At the end of a long, memorable day, both of these cars proved to be spectacular driver’s cars that are perfect for any kind of fun driving you could throw at them. The BRZ is ideal for the person who wants the most precise, unfiltered and technical experience possible, as well as the person who’s willing to trade a bit of outright speed, refinement and practicality to do so. The WRX is a more flexible sportster, one that can be daily driven, but is still deeply engaging while providing a bit more power and grip to muscle around. It really comes down to your preference.
As for their respective sporty trims, recommending them comes with caveats. What stood out on this drive were each car’s innate strengths, not so much the upgrades Subaru added. They may be more noticeable on a track, but that still means the value will depend on your use case. And then there’s the price. Each is an upgrade over the Limited trims, and for the brake and suspension upgrades, they’re relatively affordable. The BRZ tS, starting at $36,465, is $2,650 more than its Limited variant, and the WRX TR, costing $42,775, is $2,640 more than its Limited trim. And being based on the highest specification trim levels, they come with lots of additional features over the base trims such as upgraded sound systems, blind-spot monitoring, steering headlights and seat heaters. So if you’re already in the market for a high-level example, the tS and TR make a lot of sense to upgrade to. But if you’re looking for maximum performance for minimum cost, the BRZ tS is about $5,000 more than the base trim, and the WRX TR is nearly $9,000 pricier than the standard car. That’s a lot of money that could go to some impressive aftermarket parts or track time.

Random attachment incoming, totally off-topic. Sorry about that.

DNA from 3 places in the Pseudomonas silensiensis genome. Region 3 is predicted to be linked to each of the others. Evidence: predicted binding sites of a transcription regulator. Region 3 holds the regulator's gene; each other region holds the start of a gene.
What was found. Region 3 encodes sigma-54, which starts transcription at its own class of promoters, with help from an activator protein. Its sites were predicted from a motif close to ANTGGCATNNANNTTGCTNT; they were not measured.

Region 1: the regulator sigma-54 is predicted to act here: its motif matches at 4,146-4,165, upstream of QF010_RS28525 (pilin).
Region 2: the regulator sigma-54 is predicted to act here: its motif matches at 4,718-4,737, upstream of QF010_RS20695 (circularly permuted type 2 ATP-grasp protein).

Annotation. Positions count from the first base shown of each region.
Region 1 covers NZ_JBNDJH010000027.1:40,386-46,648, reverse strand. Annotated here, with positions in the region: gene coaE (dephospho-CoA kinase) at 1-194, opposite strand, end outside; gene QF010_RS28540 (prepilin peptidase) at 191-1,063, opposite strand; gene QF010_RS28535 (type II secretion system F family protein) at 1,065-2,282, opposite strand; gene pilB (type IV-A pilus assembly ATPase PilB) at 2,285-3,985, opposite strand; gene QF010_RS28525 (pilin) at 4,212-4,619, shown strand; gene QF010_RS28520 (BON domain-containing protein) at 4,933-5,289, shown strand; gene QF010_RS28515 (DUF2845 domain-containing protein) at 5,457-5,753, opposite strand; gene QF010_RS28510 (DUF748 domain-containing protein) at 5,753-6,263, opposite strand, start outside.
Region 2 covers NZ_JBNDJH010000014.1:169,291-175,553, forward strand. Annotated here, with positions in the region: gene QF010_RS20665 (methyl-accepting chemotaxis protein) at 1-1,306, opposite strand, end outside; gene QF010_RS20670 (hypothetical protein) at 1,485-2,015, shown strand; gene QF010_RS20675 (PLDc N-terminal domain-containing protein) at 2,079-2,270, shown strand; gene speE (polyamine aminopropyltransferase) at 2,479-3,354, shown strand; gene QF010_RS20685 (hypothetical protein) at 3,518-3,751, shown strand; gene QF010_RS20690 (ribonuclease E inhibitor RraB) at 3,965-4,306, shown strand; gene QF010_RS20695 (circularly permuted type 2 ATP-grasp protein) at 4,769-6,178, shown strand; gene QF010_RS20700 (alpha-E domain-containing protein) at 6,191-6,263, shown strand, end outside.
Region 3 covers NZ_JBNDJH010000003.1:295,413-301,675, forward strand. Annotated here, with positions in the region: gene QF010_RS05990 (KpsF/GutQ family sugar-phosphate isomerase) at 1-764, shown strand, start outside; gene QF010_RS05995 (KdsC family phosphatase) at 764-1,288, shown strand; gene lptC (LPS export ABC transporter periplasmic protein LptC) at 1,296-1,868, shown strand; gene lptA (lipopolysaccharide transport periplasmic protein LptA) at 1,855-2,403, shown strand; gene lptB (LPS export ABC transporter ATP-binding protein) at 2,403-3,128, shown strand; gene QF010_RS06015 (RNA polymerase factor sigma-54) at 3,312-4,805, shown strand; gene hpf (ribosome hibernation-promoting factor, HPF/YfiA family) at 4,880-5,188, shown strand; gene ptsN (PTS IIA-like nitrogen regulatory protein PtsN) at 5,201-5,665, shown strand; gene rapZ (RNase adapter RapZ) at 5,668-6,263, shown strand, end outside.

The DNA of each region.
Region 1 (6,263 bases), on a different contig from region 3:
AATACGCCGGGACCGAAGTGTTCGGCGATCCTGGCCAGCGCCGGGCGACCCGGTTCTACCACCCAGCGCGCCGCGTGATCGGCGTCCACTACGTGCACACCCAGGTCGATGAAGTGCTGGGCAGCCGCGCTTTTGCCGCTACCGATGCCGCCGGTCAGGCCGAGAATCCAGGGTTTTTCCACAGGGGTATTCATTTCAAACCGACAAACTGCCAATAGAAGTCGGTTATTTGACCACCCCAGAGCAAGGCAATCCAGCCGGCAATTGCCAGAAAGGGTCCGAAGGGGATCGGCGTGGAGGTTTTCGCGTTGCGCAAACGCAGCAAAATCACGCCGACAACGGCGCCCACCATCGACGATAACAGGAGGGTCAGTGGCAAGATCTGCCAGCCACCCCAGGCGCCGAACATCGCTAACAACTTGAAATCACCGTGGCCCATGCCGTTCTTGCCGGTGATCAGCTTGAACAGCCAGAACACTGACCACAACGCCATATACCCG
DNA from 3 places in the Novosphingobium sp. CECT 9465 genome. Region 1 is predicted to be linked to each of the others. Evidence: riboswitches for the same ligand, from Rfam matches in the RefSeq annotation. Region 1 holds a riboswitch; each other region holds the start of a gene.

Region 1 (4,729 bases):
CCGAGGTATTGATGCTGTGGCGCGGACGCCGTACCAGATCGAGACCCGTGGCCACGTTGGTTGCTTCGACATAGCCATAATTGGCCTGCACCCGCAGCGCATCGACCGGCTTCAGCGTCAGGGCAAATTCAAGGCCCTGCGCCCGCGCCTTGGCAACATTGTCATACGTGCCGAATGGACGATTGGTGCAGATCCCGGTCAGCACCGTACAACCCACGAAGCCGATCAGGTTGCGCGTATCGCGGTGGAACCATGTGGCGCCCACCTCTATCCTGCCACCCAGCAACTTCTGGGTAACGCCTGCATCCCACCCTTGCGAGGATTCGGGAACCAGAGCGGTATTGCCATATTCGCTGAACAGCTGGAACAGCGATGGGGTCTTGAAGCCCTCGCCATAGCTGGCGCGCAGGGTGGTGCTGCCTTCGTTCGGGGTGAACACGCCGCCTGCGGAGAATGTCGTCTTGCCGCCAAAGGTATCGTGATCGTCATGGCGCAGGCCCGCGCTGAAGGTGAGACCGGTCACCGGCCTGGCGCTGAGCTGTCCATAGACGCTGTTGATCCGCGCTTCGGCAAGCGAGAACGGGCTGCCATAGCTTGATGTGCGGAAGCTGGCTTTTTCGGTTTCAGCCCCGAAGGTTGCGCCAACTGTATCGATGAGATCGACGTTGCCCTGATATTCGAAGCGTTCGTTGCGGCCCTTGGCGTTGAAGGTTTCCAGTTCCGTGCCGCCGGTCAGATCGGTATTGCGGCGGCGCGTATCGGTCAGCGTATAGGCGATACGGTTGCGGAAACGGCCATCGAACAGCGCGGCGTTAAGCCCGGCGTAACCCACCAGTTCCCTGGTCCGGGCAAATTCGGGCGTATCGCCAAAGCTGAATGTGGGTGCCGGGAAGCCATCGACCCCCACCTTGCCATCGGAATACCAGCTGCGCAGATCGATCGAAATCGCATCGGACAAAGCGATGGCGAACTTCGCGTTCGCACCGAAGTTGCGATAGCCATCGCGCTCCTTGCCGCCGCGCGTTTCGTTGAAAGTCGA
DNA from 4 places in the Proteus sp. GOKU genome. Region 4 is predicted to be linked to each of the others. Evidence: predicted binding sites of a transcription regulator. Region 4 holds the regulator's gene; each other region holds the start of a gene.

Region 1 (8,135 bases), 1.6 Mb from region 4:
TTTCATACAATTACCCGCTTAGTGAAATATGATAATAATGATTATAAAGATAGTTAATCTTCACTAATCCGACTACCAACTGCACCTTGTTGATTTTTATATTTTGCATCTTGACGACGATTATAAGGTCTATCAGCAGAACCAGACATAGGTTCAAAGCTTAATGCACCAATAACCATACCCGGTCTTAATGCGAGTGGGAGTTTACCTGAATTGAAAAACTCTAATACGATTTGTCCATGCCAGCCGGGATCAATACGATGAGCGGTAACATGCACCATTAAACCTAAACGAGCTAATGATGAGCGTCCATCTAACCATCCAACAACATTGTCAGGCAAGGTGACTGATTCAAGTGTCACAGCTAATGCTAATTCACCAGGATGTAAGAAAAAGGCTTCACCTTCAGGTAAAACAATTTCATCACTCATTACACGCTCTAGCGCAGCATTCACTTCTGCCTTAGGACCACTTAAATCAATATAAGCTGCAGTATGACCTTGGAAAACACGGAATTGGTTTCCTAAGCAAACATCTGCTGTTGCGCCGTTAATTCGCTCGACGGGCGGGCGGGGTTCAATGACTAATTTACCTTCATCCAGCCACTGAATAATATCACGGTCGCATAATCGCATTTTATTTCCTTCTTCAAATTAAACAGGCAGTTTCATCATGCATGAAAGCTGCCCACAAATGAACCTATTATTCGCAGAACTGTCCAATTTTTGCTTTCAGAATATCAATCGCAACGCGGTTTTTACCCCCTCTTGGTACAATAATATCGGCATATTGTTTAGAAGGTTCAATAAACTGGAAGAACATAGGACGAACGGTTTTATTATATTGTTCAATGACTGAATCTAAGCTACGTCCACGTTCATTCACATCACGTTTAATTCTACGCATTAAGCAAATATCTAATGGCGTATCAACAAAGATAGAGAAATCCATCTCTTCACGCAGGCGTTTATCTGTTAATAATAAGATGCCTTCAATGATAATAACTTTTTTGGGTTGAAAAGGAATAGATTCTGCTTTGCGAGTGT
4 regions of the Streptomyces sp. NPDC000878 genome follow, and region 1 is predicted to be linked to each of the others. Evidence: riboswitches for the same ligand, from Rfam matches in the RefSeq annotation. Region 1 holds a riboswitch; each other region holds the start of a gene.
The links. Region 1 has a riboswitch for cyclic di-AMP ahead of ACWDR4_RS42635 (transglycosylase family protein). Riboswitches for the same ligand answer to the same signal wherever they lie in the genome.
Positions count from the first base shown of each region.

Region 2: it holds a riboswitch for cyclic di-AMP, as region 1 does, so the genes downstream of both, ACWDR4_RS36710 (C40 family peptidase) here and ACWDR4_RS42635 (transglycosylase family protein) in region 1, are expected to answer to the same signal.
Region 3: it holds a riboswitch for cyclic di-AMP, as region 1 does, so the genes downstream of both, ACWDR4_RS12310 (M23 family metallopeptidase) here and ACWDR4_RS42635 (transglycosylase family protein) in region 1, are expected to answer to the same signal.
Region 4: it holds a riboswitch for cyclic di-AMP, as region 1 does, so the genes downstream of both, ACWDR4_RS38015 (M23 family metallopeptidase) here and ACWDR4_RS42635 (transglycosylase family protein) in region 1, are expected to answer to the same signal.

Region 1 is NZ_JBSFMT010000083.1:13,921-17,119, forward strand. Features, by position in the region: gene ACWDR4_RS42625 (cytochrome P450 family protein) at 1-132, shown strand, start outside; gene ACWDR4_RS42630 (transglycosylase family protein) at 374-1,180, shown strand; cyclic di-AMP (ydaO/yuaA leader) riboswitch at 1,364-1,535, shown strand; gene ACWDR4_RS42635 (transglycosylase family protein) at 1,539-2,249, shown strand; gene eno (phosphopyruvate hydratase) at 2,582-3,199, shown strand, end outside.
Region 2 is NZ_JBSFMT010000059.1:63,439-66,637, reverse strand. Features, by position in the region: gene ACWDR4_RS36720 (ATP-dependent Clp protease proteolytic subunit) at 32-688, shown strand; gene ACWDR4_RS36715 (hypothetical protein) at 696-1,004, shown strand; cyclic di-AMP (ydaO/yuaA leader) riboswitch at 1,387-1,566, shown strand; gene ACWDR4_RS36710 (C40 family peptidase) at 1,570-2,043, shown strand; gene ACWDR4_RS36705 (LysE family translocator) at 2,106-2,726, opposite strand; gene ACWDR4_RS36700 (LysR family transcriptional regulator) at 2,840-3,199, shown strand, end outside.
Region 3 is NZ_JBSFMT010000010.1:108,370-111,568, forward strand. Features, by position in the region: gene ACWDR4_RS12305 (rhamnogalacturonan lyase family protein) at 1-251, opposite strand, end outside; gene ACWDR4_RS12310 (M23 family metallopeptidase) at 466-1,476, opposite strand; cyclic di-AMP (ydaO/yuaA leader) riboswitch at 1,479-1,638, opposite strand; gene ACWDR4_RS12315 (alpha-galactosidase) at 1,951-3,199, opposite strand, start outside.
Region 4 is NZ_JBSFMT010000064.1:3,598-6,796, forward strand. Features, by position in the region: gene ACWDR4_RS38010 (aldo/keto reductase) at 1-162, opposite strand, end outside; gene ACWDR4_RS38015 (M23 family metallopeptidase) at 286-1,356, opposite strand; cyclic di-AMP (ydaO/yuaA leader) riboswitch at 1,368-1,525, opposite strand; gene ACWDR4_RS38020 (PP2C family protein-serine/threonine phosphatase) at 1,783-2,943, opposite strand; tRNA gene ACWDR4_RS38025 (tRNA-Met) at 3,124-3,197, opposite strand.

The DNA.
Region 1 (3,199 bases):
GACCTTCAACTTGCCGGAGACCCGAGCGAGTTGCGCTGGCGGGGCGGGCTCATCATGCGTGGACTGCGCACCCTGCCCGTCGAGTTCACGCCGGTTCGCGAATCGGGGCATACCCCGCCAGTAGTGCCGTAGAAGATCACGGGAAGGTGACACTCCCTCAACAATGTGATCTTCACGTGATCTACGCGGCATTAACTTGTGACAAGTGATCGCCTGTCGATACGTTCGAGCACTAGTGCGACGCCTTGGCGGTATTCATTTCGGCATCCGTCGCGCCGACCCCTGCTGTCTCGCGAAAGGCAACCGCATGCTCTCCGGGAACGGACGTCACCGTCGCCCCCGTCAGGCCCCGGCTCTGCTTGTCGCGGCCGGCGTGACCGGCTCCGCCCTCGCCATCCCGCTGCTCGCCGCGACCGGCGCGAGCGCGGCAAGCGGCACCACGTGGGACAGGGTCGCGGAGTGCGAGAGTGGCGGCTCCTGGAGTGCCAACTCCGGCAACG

This Italian excursion didn’t quite go according to plan. The weather was moody, the roads were rough, and the cars couldn’t show off their full capabilities. Despite that, Sicily still shone, with beautiful sights, delicious food and warm people with the kind of love for what they do that any enthusiast can appreciate. And our oddball Japanese cars reflected that. The upgrades didn’t have a chance to prove their merit, but their core goodness still came through, and reminded us why they’re some of the best drivers’ cars for the money you can get.